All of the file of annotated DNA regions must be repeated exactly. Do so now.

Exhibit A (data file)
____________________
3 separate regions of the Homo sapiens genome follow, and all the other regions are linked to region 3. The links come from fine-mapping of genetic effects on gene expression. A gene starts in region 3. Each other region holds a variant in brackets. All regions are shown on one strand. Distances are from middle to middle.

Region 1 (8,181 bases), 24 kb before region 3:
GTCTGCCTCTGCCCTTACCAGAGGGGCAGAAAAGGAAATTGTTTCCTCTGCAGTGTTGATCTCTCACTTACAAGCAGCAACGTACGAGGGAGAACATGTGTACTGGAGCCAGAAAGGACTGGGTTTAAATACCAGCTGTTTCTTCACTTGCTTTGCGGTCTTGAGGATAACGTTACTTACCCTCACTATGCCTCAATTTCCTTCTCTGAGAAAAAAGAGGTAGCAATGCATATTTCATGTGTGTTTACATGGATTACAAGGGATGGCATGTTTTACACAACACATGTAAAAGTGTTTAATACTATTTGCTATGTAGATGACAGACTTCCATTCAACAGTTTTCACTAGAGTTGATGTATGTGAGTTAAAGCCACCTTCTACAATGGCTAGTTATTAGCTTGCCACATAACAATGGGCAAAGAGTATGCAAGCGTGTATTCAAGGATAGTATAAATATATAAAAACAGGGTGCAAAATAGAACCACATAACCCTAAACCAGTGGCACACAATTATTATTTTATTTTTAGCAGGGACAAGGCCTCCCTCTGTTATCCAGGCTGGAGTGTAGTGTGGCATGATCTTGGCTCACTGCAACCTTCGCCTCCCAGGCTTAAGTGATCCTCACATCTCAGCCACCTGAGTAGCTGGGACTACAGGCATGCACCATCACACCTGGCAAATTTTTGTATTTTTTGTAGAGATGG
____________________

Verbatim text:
3 separate regions of the Homo sapiens genome follow, and all the other regions are linked to region 3. The links come from fine-mapping of genetic effects on gene expression. A gene starts in region 3. Each other region holds a variant in brackets. All regions are shown on one strand. Distances are from middle to middle.

Region 1 (8,181 bases), 24 kb before region 3:
GTCTGCCTCTGCCCTTACCAGAGGGGCAGAAAAGGAAATTGTTTCCTCTGCAGTGTTGATCTCTCACTTACAAGCAGCAACGTACGAGGGAGAACATGTGTACTGGAGCCAGAAAGGACTGGGTTTAAATACCAGCTGTTTCTTCACTTGCTTTGCGGTCTTGAGGATAACGTTACTTACCCTCACTATGCCTCAATTTCCTTCTCTGAGAAAAAAGAGGTAGCAATGCATATTTCATGTGTGTTTACATGGATTACAAGGGATGGCATGTTTTACACAACACATGTAAAAGTGTTTAATACTATTTGCTATGTAGATGACAGACTTCCATTCAACAGTTTTCACTAGAGTTGATGTATGTGAGTTAAAGCCACCTTCTACAATGGCTAGTTATTAGCTTGCCACATAACAATGGGCAAAGAGTATGCAAGCGTGTATTCAAGGATAGTATAAATATATAAAAACAGGGTGCAAAATAGAACCACATAACCCTAAACCAGTGGCACACAATTATTATTTTATTTTTAGCAGGGACAAGGCCTCCCTCTGTTATCCAGGCTGGAGTGTAGTGTGGCATGATCTTGGCTCACTGCAACCTTCGCCTCCCAGGCTTAAGTGATCCTCACATCTCAGCCACCTGAGTAGCTGGGACTACAGGCATGCACCATCACACCTGGCAAATTTTTGTATTTTTTGTAGAGATGG